The Golfers of Caerbannog

Though we are still living in a very restricted society in terms of work, travel, and recreation, one thing that has already returned to normal is golf. While most sporting activities are still out of the question, the good-walk-spoiled around a manicured swathe of former countryside has been permitted once again for the last couple of weeks. I think it’s fair enough to hold off on restarting full-contact sports like rugby, football, and hurling, and golf is the polar opposite of any of those. But why are other non-contact sports not allowed? Say, for example, running and cycling events? The Dublin Marathon, which was not due to take place for another five months, has been completely cancelled. Many other such events have been postponed or also cancelled outright. Running events, even those months from now, are off the table altogether, but golf is already allowed.

Sure, in golf the players are much more spread out. But if there is still a concern about large groups of people, running events can have staggered starts. They thin out in no time anyway. Conceding that the Dublin Marathon is a massive event, most other running events in Ireland are far far smaller however, and so this would be perfectly manageable.

Still though, golf is more the preserve of those in rather exclusive circles. I don’t mean that everyone that plays is an elitist, but it is an activity much treasured by the big movers and shakers in business, politics, law etc. Many a deal, whether above board or not, has been struck over a round of golf. It comes as no surprise that a hobby favoured by the cabals that make the decisions about running the country has got special dispensation.

Us lowly scumbags will have to wait longer to enjoy our sporting pastimes.

I had these thoughts in mind a few days ago while passing Galway golf club, and noticing the Pringle-kitted masses sauntering along the fairways. It then went completely out of my head, and I was only prompted to think about golf again when I heard about how the Laytown and Bettystown golf club has started using traps to snare and kill rabbits. So not only do golf courses take away huge amounts of land from the natural ecology, but also now kill wildlife that dares to venture onto their sacred ground. None of this surprises me, despite the fact that other courses use technology such as ultra-sonic repellent to keep undesirables away. This course opts for good old-fashioned slaughter though. What I did find blackly amusing in this was the course management’s response to animal rights activists, stating that they are “entitled to control the rabbit population on their property and accordingly are employing humane measures in order to keep the environment safe for us all” [emphasis mine].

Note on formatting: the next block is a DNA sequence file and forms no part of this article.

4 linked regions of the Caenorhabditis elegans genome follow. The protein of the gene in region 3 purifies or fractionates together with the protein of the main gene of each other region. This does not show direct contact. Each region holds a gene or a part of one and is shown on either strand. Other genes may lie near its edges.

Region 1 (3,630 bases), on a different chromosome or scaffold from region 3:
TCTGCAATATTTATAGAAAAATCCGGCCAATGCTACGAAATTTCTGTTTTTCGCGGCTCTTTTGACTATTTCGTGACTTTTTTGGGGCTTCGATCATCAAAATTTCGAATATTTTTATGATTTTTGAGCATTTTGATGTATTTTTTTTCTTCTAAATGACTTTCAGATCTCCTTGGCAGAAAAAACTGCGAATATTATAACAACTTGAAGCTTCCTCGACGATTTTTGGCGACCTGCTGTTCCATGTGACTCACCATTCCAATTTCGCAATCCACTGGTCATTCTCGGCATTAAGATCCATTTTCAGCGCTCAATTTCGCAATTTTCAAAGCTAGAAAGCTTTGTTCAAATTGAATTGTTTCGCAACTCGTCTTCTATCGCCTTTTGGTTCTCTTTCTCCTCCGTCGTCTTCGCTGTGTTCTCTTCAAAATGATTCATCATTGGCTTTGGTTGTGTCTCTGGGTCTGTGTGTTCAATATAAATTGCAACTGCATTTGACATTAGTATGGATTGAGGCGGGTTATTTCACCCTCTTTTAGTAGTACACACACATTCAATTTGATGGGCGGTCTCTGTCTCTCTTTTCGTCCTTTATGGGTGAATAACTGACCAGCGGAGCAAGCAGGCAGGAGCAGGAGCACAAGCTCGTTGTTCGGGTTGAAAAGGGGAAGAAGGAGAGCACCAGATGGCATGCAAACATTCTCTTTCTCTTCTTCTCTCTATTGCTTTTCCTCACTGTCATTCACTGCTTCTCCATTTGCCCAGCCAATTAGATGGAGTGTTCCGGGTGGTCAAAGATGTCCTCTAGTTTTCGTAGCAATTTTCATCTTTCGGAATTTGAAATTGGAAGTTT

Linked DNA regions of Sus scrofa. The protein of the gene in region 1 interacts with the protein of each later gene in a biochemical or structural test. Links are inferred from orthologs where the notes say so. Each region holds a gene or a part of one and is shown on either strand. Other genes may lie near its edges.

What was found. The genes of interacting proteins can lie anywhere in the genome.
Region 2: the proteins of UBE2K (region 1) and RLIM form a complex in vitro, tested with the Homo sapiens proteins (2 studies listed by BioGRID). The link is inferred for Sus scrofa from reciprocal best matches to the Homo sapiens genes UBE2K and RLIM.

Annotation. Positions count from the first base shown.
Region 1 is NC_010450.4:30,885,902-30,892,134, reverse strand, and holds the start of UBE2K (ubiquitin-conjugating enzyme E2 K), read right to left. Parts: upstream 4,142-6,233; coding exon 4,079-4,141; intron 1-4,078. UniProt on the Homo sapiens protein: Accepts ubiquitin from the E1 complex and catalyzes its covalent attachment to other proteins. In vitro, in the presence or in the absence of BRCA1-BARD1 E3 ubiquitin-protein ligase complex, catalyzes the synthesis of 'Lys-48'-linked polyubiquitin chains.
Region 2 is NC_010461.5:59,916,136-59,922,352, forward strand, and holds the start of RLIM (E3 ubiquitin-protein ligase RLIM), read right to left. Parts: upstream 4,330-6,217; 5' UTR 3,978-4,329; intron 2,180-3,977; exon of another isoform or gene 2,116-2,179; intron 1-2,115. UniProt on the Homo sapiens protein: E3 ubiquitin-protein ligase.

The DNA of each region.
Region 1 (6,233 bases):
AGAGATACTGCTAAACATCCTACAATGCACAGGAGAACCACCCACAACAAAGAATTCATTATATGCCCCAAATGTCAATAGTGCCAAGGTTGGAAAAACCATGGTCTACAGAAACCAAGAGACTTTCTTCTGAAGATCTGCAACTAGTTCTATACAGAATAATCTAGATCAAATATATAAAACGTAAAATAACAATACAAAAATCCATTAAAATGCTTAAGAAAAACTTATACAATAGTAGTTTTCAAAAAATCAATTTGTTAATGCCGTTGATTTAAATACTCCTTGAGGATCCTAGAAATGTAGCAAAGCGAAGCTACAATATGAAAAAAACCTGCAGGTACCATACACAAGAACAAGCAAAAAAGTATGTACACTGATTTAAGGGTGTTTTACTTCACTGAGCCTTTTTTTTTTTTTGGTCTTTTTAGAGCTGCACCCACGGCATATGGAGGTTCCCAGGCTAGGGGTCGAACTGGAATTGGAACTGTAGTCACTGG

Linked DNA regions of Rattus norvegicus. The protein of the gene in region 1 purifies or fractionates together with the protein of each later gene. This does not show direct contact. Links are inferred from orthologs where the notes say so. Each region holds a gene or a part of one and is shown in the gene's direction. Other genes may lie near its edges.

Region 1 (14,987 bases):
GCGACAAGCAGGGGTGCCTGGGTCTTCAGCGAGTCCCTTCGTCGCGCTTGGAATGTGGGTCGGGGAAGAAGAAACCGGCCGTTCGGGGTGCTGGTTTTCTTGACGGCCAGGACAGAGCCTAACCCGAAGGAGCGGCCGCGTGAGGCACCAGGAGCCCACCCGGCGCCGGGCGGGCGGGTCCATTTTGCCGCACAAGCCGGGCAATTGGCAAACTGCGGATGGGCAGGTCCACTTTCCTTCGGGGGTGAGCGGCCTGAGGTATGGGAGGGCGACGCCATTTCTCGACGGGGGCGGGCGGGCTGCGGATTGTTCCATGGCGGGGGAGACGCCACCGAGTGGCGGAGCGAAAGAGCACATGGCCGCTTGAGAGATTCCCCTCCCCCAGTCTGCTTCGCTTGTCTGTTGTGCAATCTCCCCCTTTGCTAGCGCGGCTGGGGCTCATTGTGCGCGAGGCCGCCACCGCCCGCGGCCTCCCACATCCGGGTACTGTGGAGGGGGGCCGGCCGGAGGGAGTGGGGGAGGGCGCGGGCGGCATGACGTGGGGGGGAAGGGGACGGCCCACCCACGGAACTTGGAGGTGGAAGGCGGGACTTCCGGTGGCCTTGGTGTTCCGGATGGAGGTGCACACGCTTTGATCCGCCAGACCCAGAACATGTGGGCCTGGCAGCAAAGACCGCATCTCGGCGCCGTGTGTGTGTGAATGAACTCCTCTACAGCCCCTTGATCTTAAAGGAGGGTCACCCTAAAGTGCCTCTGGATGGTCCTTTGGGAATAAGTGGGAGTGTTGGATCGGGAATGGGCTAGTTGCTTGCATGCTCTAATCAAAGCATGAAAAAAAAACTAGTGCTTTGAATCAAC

Keep the environment safe for us all? Are they telling us that they and their club members consider rabbits – rabbits – a threat? What are they basing this on? Were they traumatised after watching Monty Python and The Holy Grail? Do they not know the difference between the Rabbit of Caerbannog and the rabbits of County Louth?

Anyway, in the end, the leporiphobes get to pursue their semi-sporting endeavour, while the rest of us shit-shovellers have to wait indefinitely until our pastimes can resume. One rule for us, one for them.

2 thoughts on “The Golfers of Caerbannog

  1. Golf has changed an awful lot over the years. The “preserve of the elite” status no longer applies. Plenty ordinary non-posh people play it including my parents. They joined because they had moved to a new town and it was a good way to meet people and make friends. It also provided a good social outlet for them.

    100% of the car load that travelled from home town to No Means No & Pet Lamb in 1991 are all members of the local golf club. They’d still get on a dance floor and mosh to Rags & Bones if the need arose.

    I don’t play BTW – but don’t object to people who do.

    Liked by 1 person

    1. For sure. I also have friends and family who play the game, not having come from an elite background. However, it’s not exactly street football. Golf is certainly not accessible to everyone. Fees, memberships and equipment don’t come cheap. And though one doesn’t have to be elite to play the game, it is still very popular among the elite.

      Hope the No Means No shirts get some airing on the golf courses!

      Liked by 1 person

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